Sports betting: Youth left in vicious cycle of poverty

Gambling has become rampant, with urban youth being the most victims. A manager of a sports betting house said he cashes in more than what is paid out

Tuesday March 15 2016

A man looks at a notice board at a betting

A man looks at a notice board at a betting house in Kampala before placing a bet. File photo 

By Ismail Musa Ladu

Stories of people gambling themselves into utter poverty are no longer foreign tales or stuff Ugandans watch in a movie.
It is becoming increasingly evident that gambling, if not swiftly and tightly regulated, could be a recipe for both social and economic disaster as more youth take to the game of chances, particularly sports betting, on the grounds that it is a source of livelihood.

A recent research conducted by the Economic Policy Research Centre (EPRC), in addition to several policy briefs done by the autonomous not-for-profit organisation give credence to the aforementioned development.
Based on a household survey conducted in April last year in Kampala city, EPRC researchers found out that approximately one in every four adults had engaged in some form of gambling in the 12 months preceding the survey.
The survey also showed age, income, employment status and gender as major determinants influencing gambling participation.

Draining the poor
Gambling has become rampant, with urban youth being the most victims. A manager of a sports betting house said he cashes in more than what is paid out. They rarely payout more money than they collect. A busy betting house can even cash in Shs10 million in a day and only payout about a million or less.
Troubling perhaps, the EPRC reports, conducted by a team of researchers led by Gemma Ahaibwe, an EPRC research fellow, revealed that those who engage in gambling such as sports betting are those who are living from hand to mouth.

The EPRC authored report, noted: “... we find that, on average, the poorest in society spend a higher proportion of their personal income on gambling compared to their richer counterparts.”
As a result, sports betting has contributed to poverty and domestic violence in several homes.
This, according to the EPRC findings, is manifested in several forms. A gambler, for instance, would rather provide less for household needs or even jeopardise savings which could be handy in future at the expense of tempting sports betting odds.

Low revenue versus weak sector regulation
In terms of revenue, the percentage contribution of the gambling industry to total revenue, according to the EPRC findings, is still low although growing.
Quoting Uganda Revenue Authority (URA) figures, the report said: “In nominal terms, gambling related tax revenue increased by over forty-fold over the past decade, from Shs0.24 billion in 2002/3 to Shs11.1 billion in 2013/14. The revenues were obtained through taxes on turnover (20per cent), winnings (15 per cent) and other charges.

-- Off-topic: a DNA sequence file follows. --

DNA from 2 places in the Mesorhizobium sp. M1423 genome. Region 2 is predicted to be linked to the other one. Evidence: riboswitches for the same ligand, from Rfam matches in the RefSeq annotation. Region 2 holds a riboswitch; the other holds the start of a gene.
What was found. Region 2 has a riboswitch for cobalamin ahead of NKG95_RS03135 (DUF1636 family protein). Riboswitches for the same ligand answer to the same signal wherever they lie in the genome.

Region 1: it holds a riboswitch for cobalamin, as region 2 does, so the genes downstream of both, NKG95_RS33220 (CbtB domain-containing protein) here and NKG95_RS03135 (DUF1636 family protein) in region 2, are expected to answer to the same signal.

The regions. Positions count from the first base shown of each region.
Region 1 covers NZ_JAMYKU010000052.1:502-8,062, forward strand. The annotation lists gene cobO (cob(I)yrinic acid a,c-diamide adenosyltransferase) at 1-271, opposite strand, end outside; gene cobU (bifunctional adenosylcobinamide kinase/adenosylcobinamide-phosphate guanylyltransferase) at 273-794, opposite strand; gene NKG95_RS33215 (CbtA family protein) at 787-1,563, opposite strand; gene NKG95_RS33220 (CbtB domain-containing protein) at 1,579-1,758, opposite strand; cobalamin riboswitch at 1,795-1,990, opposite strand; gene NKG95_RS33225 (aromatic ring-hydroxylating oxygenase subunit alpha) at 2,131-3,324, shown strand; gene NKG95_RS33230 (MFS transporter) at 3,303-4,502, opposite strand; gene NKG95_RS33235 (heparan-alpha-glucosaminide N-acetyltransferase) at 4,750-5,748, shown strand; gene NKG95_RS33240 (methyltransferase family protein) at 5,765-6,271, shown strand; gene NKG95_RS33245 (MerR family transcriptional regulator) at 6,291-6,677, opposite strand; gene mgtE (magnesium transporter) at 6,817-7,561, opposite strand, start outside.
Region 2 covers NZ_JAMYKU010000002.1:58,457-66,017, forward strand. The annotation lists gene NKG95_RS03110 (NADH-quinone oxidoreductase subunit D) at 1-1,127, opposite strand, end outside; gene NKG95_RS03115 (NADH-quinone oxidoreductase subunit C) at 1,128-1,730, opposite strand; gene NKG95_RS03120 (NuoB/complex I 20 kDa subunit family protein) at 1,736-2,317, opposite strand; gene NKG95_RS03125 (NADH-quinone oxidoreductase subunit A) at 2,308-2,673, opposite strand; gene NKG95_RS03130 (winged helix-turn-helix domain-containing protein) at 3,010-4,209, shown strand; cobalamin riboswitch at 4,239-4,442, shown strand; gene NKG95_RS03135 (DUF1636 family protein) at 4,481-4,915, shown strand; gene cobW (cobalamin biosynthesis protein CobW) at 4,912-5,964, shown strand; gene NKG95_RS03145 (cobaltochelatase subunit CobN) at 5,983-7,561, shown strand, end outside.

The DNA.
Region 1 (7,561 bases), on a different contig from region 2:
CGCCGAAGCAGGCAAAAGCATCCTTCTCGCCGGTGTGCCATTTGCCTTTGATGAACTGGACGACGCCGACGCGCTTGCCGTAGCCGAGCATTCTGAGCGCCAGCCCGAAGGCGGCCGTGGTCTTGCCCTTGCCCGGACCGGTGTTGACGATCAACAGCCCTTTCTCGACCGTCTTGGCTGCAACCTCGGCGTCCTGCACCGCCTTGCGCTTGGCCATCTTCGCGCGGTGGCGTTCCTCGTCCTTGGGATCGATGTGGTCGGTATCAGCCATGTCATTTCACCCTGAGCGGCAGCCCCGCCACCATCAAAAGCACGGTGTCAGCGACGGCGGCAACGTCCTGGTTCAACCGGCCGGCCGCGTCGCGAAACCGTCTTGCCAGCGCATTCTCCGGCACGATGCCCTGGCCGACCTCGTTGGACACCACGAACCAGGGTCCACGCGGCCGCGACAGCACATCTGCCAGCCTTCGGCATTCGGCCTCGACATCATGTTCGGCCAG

The low tax yield can be explained by the inability of URA and the National Lotteries Board to track gambling transaction in real time due to absence of appropriate technology.
The EPRC report further attributes challenges such as the presence of gambling promoters (and branches), existence of unlicensed outlets, including those operating in makeshift premises, all affecting effective tax collection.

Further, laws relating to lottery and gaming have become obsolete and are not sensitive to the new modes of gambling and the unprecedented growth of the industry.
According to the EPRC briefs and reports, the regulatory body –National Lotteries Board – has substantial capacity problems and limited statutory powers.
This hinders the regulator’s ability to properly exercise its mandate of regulating the gambling industry.
“They have inadequate provisions for standards of gambling premises, no stringent restrictions on misleading advertising and promotion of commercialised gambling, and no provision for certification of machines and devices used in gambling activities.

“The current laws are unclear, not detailed and do not adequately cover the whole gambling spectrum. The policy and legislation relating to gambling should be very clear, well-formulated, detailed, and should cover as much as possible of the gambling spectrum,” EPRC reports reads in part.

Limited economic benefits and bad for Uganda
As if that is not already enough of a problem to deal with, economic analysts, sector experts, government technocrats and planners have dismissed the economic benefits of gambling, in this case sports betting, saying its contribution is negligible in Uganda’s situation.

Interviewed for this article, the director for development planning at the National Planning Authority, Mr Patrick Birungi, said: “Economic benefit accrued from sports betting is limited because bits of employment and revenue it provides cannot be compared to the social cost at stake.”
He continued: “Young people are staying away from real productive work; they are no longer feeling challenged and thinking innovatively. Many divert money for good cause into sports betting — unproductive venture. And it is addictive.”